A conceptual and interpretive public health approach to some of the most commonly used methods from basic statistics.

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From the course by Johns Hopkins University

Statistical Reasoning for Public Health 1: Estimation, Inference, & Interpretation

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Johns Hopkins University

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A conceptual and interpretive public health approach to some of the most commonly used methods from basic statistics.

From the lesson

Module 4A: Making Group Comparisons: The Hypothesis Testing Approach

Module 4A shows a complimentary approach to confidence intervals when comparing a summary measure between two populations via two samples; statistical hypothesis testing. This module will cover some of the most used statistical tests including the t-test for means, chi-squared test for proportions and log-rank test for time-to-event outcomes.

- John McGready, PhD, MSAssociate Scientist, Biostatistics

Bloomberg School of Public Health

Okay, welcome back.

In this relatively short section we're just going to debrief a little bit more

and check-in about where we are with

regards to the p-value and hypothesis testing.

So first I'd like to talk about the types of

tests we've been doing and explain them a little bit further.

The, the way we've demonstrated performing hypothesis tests are for

what are called two sided hypothesis test, in result two

sided p values.

And this is the standard approach that

you'll see reported in most of the literature.

two sided refers to the method of getting a p

value that measures being as far, farther from the null value.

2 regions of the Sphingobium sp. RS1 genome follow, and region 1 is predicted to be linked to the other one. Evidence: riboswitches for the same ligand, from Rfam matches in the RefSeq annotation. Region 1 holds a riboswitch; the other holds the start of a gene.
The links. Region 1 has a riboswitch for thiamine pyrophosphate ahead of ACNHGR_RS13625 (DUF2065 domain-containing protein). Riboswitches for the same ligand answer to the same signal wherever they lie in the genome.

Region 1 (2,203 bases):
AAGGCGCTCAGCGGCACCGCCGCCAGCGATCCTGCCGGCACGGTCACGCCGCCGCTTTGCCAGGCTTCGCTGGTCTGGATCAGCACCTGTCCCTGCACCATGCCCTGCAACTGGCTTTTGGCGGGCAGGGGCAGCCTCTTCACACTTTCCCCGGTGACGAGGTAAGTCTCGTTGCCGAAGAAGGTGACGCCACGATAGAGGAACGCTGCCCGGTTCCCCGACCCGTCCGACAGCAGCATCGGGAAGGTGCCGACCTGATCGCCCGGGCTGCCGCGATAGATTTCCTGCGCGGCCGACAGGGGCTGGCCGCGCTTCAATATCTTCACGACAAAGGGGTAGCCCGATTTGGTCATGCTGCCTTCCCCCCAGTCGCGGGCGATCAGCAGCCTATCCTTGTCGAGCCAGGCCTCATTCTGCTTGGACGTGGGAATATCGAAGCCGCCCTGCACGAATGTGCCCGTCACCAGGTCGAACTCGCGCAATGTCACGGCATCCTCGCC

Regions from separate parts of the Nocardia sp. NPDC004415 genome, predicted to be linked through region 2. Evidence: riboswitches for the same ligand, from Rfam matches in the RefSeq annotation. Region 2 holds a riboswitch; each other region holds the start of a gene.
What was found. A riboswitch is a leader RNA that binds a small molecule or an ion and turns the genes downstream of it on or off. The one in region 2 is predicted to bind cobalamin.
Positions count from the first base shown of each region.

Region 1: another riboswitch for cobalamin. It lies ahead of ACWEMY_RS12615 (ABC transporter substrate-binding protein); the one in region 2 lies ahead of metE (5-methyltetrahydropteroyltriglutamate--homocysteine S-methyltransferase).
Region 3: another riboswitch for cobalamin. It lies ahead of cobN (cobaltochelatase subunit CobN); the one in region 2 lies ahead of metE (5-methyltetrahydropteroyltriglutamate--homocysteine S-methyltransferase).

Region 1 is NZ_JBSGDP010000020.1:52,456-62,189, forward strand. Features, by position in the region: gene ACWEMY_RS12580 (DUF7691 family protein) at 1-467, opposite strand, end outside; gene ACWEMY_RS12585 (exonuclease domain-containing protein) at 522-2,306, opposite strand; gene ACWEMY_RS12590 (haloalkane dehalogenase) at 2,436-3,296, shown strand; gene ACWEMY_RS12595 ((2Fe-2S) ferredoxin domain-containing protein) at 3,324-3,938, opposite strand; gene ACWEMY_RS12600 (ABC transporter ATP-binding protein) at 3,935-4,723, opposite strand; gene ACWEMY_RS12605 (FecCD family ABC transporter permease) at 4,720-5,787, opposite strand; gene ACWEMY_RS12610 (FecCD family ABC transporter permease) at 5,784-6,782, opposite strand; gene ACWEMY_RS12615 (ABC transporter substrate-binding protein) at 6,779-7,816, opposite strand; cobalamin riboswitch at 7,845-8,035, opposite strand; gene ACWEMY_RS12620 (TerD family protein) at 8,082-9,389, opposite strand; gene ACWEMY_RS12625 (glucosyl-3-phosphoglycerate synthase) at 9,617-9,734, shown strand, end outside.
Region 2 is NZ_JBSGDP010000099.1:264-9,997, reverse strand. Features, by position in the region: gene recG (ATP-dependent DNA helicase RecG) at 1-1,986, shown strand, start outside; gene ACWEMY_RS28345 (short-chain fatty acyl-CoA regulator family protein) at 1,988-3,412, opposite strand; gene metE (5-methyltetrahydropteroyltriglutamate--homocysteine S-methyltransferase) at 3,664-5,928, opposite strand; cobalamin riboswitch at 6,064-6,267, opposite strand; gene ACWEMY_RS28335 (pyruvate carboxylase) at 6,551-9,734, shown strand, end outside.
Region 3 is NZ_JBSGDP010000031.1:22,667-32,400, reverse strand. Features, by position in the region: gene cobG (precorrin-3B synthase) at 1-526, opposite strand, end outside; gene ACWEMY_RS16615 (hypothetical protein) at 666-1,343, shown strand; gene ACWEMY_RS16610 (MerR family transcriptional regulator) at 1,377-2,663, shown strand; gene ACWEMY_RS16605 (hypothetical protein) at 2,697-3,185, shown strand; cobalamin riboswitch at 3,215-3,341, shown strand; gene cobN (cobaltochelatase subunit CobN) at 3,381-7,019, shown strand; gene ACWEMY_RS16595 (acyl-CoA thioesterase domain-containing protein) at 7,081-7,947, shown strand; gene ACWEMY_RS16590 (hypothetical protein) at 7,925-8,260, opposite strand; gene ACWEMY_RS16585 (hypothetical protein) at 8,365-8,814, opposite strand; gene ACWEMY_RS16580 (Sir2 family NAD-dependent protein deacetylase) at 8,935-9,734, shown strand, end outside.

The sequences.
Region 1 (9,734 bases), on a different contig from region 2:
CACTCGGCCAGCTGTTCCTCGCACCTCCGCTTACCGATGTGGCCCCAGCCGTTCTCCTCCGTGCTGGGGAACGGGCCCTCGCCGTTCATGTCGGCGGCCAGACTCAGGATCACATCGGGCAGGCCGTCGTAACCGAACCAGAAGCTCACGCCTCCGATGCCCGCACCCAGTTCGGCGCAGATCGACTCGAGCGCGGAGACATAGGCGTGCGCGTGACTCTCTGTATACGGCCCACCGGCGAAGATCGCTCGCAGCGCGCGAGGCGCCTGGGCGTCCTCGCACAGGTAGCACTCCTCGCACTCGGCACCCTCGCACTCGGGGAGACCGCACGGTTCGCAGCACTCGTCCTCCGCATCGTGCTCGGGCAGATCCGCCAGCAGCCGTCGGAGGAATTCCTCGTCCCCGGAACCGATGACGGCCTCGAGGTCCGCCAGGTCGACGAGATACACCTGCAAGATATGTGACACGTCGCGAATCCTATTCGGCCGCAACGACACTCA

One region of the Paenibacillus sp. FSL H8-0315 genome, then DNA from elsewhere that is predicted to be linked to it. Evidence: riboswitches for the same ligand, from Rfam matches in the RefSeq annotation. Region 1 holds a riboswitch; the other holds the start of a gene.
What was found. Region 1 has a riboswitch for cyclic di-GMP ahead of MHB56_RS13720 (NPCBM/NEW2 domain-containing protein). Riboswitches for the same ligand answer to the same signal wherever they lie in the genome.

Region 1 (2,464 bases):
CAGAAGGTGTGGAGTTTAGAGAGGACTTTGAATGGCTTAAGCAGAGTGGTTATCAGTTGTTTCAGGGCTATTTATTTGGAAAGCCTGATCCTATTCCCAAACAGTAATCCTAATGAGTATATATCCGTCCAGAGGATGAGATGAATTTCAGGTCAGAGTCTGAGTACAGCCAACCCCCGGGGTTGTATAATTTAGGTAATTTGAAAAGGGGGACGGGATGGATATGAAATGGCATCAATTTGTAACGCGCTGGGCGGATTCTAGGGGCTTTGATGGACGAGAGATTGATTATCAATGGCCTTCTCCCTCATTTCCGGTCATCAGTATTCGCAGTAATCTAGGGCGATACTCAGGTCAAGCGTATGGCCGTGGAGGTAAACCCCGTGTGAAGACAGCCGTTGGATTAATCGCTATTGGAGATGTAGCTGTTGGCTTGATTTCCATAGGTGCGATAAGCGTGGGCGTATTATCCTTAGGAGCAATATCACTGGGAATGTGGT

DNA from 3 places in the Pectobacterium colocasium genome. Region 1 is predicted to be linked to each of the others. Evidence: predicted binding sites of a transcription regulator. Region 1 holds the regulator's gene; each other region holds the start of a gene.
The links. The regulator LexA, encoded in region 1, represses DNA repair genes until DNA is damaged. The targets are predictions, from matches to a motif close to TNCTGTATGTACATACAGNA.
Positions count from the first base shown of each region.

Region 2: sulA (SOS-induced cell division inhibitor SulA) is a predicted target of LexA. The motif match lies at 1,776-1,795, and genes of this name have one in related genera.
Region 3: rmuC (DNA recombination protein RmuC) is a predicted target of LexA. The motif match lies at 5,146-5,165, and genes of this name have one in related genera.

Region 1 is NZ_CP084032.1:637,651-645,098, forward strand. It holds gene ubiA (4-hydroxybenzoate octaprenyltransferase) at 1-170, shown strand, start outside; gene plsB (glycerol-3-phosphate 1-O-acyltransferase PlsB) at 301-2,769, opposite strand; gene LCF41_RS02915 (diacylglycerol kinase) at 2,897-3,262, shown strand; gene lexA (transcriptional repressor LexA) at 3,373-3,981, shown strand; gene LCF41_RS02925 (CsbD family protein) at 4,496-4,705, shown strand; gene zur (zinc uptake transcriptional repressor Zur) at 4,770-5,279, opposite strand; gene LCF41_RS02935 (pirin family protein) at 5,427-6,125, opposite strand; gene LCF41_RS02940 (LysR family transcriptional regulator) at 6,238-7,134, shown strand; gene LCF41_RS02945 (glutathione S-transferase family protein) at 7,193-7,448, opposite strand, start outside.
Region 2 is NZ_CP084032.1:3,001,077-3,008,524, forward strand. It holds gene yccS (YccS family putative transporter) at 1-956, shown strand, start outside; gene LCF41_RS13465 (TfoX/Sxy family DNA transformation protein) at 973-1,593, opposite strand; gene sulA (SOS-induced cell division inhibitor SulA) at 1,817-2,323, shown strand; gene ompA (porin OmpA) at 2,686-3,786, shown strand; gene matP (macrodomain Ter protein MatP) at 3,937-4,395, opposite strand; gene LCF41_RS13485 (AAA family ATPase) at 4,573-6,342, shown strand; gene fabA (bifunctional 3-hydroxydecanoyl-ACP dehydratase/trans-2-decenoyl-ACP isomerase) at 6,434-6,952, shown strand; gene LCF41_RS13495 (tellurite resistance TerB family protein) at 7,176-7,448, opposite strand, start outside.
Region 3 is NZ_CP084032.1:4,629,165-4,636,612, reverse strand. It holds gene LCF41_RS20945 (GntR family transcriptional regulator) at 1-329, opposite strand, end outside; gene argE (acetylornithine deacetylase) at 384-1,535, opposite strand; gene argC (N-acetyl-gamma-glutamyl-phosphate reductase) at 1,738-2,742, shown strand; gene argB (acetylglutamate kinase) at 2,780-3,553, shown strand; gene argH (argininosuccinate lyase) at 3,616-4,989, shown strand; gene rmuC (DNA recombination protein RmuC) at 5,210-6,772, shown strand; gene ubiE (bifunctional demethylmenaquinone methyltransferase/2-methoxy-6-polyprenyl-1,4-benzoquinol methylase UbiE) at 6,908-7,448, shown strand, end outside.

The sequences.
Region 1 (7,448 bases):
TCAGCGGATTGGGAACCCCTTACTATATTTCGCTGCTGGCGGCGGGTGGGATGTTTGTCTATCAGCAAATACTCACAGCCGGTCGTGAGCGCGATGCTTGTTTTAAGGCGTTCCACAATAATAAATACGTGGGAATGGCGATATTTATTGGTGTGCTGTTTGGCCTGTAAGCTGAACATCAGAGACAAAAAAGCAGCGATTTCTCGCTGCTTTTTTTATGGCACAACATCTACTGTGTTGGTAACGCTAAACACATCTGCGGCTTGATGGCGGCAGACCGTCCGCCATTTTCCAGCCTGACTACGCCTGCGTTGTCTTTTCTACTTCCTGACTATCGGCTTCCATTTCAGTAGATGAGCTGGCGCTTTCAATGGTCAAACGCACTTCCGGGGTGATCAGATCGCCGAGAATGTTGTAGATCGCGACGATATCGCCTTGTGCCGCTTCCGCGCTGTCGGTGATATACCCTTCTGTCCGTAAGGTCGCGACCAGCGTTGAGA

Or the expected value under the null in either direction.

And we've seen that over and over again where for

example we get a result, that is three standard errors above

what we'd expect under the null.

To get the p-value we actually looked at the proportion of

results or the probability of being that far or farther above.

And we also look at, the other half.

Being the other tail being that far, farther below.

To get our two sided P value.

It is possible, and sometimes perhaps more logical to perform a one sided test.

For example, if we're comparing two populations on some metric, I'll just use

mean for example, but we could replace this with proportions or incidence rates.

Maybe our null is that the underlying means

for the two populations we're comparing are the same.

Maybe we're only interested

in alternatives such that The mean of the first population is

greater than the second, so this is more specific than the

two sided, I'll call it alternative we've been using that the

means are not equal regardless of the direction of their inequality.

>> So for example, in a clinical trial comparing a new

treatment versus a standard treatment for

reducing blood pressure in hypertensive individuals.

The researchers understandably may only be interested in the new treatment

if it reduces blood pressure more than the standard treatment on average.

There's no interest in the treatment if it's less effective than what's currently

being used or if it perhaps even resulted an increase in blood pressure.

>> So, this may be logical from a scientific perspective.